But how could we possibly celebrate Advent if we are paying attention to this world?

How do we make merry when our hearts are broken by Paris, by Syria, by Kenya, by Beirut, by Japan, by Burundi? When, in response to every crisis, our communities seem splintered and divided in how to respond, and careless words are flung like rocks at our own glass houses? When, closer to home, perhaps we are lonely or bored or tired or sick or broke?

In these days, celebration can seem callous and uncaring, if not outright impossible.

But here’s the thing about Advent: we celebrate precisely because we are paying attention.

It’s precisely because everything hurts that we prepare for Advent now.

We don’t get to have hope without having grief. Hope dares to admit that not everything is as it should be, and so if we want to be hopeful, first we have to grieve. First we have to see that something is broken and there is a reason for why we need hope to begin with.

Advent matters because it’s our way of keeping our eyes and our hearts and our arms all wide open.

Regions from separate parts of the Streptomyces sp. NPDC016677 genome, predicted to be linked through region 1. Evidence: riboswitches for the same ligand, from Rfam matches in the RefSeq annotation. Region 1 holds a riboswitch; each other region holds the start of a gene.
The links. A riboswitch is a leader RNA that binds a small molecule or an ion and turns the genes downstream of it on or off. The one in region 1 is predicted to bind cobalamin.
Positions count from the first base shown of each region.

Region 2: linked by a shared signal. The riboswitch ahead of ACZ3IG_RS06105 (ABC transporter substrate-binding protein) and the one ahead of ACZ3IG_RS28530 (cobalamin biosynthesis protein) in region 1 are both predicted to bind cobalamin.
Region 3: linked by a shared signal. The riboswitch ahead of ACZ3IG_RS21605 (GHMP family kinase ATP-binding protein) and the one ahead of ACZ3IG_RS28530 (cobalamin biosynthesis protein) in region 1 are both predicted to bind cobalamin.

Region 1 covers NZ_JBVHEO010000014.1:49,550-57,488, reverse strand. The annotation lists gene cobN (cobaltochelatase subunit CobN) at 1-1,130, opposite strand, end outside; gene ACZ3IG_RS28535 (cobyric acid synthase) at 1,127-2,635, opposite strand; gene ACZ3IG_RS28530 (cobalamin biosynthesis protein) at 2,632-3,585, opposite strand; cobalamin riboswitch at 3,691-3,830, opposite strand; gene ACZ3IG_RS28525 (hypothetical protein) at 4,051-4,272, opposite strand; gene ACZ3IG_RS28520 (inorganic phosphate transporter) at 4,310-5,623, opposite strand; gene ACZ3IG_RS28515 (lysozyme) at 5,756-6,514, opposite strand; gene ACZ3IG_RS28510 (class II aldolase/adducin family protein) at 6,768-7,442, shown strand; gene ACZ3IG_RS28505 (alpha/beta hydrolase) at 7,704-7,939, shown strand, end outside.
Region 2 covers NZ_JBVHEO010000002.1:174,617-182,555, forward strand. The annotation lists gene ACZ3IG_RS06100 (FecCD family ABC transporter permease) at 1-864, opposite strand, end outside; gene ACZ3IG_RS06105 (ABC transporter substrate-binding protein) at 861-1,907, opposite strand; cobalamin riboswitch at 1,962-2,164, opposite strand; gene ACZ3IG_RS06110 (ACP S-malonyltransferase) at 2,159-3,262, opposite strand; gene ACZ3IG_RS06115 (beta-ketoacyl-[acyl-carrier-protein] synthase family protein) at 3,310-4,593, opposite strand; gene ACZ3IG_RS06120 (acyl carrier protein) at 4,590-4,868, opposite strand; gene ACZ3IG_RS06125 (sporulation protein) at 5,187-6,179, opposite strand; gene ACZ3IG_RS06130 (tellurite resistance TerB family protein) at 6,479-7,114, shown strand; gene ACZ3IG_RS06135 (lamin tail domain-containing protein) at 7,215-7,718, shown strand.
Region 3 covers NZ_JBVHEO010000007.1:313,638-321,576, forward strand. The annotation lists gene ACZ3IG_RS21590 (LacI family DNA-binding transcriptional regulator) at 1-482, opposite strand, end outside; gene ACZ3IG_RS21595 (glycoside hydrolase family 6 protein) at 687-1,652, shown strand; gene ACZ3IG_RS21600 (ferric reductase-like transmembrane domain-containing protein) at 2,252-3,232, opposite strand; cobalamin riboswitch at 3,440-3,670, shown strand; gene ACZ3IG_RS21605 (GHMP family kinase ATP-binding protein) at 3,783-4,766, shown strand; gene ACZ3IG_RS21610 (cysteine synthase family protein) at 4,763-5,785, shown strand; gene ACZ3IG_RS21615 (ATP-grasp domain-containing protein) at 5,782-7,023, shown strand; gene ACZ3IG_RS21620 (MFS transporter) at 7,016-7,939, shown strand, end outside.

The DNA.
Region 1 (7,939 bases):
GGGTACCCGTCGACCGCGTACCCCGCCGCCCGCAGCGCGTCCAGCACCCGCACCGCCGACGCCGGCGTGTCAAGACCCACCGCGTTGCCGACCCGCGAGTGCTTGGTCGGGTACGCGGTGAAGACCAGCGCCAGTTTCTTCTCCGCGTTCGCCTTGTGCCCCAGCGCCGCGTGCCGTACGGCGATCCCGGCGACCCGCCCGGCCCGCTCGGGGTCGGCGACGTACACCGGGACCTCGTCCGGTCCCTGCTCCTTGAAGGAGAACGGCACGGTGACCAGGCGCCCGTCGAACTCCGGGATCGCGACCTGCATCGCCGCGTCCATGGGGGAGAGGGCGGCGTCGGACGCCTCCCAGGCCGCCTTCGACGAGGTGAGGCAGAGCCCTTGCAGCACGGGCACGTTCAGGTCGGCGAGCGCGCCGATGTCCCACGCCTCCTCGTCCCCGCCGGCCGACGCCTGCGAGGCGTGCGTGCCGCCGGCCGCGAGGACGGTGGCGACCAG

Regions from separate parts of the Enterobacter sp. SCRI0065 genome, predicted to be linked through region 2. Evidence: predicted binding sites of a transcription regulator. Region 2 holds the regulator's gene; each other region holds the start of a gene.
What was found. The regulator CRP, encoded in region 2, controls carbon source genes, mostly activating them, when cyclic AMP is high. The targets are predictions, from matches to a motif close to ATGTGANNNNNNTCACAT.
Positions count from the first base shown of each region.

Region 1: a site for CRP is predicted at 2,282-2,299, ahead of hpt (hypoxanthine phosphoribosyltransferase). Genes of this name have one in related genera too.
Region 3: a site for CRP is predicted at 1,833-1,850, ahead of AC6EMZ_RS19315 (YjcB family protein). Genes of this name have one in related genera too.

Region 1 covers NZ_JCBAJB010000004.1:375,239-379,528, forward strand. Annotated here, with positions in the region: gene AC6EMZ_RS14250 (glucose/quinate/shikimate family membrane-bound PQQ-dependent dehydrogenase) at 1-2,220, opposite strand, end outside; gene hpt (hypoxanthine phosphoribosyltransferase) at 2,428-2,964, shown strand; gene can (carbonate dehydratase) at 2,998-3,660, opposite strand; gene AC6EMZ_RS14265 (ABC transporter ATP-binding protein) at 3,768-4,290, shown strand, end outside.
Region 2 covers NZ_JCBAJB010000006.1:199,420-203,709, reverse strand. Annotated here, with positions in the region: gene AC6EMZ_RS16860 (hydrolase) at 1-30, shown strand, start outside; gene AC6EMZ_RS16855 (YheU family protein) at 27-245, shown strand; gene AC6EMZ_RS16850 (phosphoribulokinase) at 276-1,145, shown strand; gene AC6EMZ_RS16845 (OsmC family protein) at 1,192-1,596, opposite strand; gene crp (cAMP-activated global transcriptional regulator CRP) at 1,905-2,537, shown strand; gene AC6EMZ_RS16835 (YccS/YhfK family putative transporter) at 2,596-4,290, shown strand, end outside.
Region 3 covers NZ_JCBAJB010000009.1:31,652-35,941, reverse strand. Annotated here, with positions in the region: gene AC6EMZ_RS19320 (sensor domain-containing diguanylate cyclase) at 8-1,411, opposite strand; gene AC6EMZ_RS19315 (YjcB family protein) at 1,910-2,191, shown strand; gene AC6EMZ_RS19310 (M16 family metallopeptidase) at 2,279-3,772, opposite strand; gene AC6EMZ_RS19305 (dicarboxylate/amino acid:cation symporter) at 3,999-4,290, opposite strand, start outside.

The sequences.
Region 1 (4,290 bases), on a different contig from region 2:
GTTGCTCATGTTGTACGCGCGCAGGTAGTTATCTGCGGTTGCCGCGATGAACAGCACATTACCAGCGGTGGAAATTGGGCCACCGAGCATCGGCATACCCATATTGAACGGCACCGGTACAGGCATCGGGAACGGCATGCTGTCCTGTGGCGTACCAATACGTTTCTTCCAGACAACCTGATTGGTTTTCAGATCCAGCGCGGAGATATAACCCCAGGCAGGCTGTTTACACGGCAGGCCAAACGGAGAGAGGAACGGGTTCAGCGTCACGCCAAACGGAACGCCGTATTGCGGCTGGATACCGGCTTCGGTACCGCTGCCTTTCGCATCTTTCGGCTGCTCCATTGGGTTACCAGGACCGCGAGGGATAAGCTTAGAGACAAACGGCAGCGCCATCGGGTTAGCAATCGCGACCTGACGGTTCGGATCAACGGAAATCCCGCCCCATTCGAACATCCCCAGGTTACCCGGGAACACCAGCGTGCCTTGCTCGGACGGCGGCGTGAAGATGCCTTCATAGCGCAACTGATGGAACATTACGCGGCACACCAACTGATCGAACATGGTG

‘We don’t get to have hope without having grief’.  It’s in times when we feel like hope is impossible, that we need it the most, and somehow through all sorts of chaos and brokenness, hope is able to spring forth.

Andrew Peterson has been a favourite musician of mine for several years.  I often find his music strikes a chord within my heart, and while I can’t even always put into words what it is that touches me about his songs, I think that part of the reason is that so many of his songs have an underlying message of hope.  A couple months ago, I stumbled upon this performance of one of his older songs, ‘After the Last Tear Falls’, and I knew immediately that I needed to share this as a part of this blog focused on hope this year.  His words at the beginning, while somewhat specific to a particular event from a couple years ago, could just as easily be applied to us today, and the events that we’ve witnessed over the last couple months.  The song just gives me hope that yes, this world is broken, and yes, hard, hard things will happen in this life, but we know that this brokenness is not the end, that one day all things will be made right.  And if that doesn’t give me hope, then I’m not sure anything else can.

We Hope in the Dark

[ABOUT THE AUTHOR: Kaylee was raised in a small-town Lutheran church and married into the Church of Christ family. She and her husband have an (almost) two-year-old son. Kaylee obtained her Social Work degree in 2013 and doesn’t write much now that essays are in her past!]